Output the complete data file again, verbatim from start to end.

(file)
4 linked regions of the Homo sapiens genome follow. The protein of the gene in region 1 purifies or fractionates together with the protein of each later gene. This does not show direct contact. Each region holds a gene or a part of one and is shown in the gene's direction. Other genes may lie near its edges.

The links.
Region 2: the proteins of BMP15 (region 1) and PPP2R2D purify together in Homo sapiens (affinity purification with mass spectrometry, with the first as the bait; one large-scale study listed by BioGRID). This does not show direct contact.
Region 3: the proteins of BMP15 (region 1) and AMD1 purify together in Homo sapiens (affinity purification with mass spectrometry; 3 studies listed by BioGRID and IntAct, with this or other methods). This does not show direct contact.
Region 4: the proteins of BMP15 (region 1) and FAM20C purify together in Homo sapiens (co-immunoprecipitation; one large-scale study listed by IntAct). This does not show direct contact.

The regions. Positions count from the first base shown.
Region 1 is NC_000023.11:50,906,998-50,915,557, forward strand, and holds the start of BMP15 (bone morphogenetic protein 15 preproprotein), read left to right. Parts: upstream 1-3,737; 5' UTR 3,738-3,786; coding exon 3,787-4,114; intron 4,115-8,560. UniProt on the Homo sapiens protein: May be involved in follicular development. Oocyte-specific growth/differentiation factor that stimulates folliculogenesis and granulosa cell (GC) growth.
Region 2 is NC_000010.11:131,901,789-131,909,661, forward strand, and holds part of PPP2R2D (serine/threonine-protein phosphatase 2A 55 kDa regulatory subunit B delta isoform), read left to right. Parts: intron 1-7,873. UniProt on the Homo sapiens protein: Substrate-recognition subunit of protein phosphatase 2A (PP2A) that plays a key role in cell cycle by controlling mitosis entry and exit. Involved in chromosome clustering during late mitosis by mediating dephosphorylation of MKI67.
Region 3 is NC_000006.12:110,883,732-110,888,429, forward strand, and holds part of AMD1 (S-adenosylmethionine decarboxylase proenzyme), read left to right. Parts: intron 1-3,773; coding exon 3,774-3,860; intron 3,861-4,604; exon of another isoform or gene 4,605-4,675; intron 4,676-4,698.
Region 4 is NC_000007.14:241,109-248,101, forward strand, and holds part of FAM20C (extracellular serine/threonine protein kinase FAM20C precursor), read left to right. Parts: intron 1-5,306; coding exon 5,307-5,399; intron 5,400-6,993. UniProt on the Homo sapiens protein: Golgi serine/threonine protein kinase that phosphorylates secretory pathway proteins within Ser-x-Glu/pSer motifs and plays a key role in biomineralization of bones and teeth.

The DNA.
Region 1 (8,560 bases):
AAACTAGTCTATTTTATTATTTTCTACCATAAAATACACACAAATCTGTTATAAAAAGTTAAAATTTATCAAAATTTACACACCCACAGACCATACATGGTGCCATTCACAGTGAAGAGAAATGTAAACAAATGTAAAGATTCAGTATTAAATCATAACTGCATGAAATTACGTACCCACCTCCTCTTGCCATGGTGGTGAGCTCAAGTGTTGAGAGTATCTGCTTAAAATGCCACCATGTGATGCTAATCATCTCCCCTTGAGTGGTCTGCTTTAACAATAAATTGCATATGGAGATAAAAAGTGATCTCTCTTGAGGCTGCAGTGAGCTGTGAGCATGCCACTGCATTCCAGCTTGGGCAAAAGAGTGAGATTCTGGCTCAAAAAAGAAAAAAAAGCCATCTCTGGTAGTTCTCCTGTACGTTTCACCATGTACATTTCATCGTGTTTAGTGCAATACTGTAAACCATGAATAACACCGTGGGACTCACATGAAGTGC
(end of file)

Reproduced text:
4 linked regions of the Homo sapiens genome follow. The protein of the gene in region 1 purifies or fractionates together with the protein of each later gene. This does not show direct contact. Each region holds a gene or a part of one and is shown in the gene's direction. Other genes may lie near its edges.

The links.
Region 2: the proteins of BMP15 (region 1) and PPP2R2D purify together in Homo sapiens (affinity purification with mass spectrometry, with the first as the bait; one large-scale study listed by BioGRID). This does not show direct contact.
Region 3: the proteins of BMP15 (region 1) and AMD1 purify together in Homo sapiens (affinity purification with mass spectrometry; 3 studies listed by BioGRID and IntAct, with this or other methods). This does not show direct contact.
Region 4: the proteins of BMP15 (region 1) and FAM20C purify together in Homo sapiens (co-immunoprecipitation; one large-scale study listed by IntAct). This does not show direct contact.

The regions. Positions count from the first base shown.
Region 1 is NC_000023.11:50,906,998-50,915,557, forward strand, and holds the start of BMP15 (bone morphogenetic protein 15 preproprotein), read left to right. Parts: upstream 1-3,737; 5' UTR 3,738-3,786; coding exon 3,787-4,114; intron 4,115-8,560. UniProt on the Homo sapiens protein: May be involved in follicular development. Oocyte-specific growth/differentiation factor that stimulates folliculogenesis and granulosa cell (GC) growth.
Region 2 is NC_000010.11:131,901,789-131,909,661, forward strand, and holds part of PPP2R2D (serine/threonine-protein phosphatase 2A 55 kDa regulatory subunit B delta isoform), read left to right. Parts: intron 1-7,873. UniProt on the Homo sapiens protein: Substrate-recognition subunit of protein phosphatase 2A (PP2A) that plays a key role in cell cycle by controlling mitosis entry and exit. Involved in chromosome clustering during late mitosis by mediating dephosphorylation of MKI67.
Region 3 is NC_000006.12:110,883,732-110,888,429, forward strand, and holds part of AMD1 (S-adenosylmethionine decarboxylase proenzyme), read left to right. Parts: intron 1-3,773; coding exon 3,774-3,860; intron 3,861-4,604; exon of another isoform or gene 4,605-4,675; intron 4,676-4,698.
Region 4 is NC_000007.14:241,109-248,101, forward strand, and holds part of FAM20C (extracellular serine/threonine protein kinase FAM20C precursor), read left to right. Parts: intron 1-5,306; coding exon 5,307-5,399; intron 5,400-6,993. UniProt on the Homo sapiens protein: Golgi serine/threonine protein kinase that phosphorylates secretory pathway proteins within Ser-x-Glu/pSer motifs and plays a key role in biomineralization of bones and teeth.

The DNA.
Region 1 (8,560 bases):
AAACTAGTCTATTTTATTATTTTCTACCATAAAATACACACAAATCTGTTATAAAAAGTTAAAATTTATCAAAATTTACACACCCACAGACCATACATGGTGCCATTCACAGTGAAGAGAAATGTAAACAAATGTAAAGATTCAGTATTAAATCATAACTGCATGAAATTACGTACCCACCTCCTCTTGCCATGGTGGTGAGCTCAAGTGTTGAGAGTATCTGCTTAAAATGCCACCATGTGATGCTAATCATCTCCCCTTGAGTGGTCTGCTTTAACAATAAATTGCATATGGAGATAAAAAGTGATCTCTCTTGAGGCTGCAGTGAGCTGTGAGCATGCCACTGCATTCCAGCTTGGGCAAAAGAGTGAGATTCTGGCTCAAAAAAGAAAAAAAAGCCATCTCTGGTAGTTCTCCTGTACGTTTCACCATGTACATTTCATCGTGTTTAGTGCAATACTGTAAACCATGAATAACACCGTGGGACTCACATGAAGTGC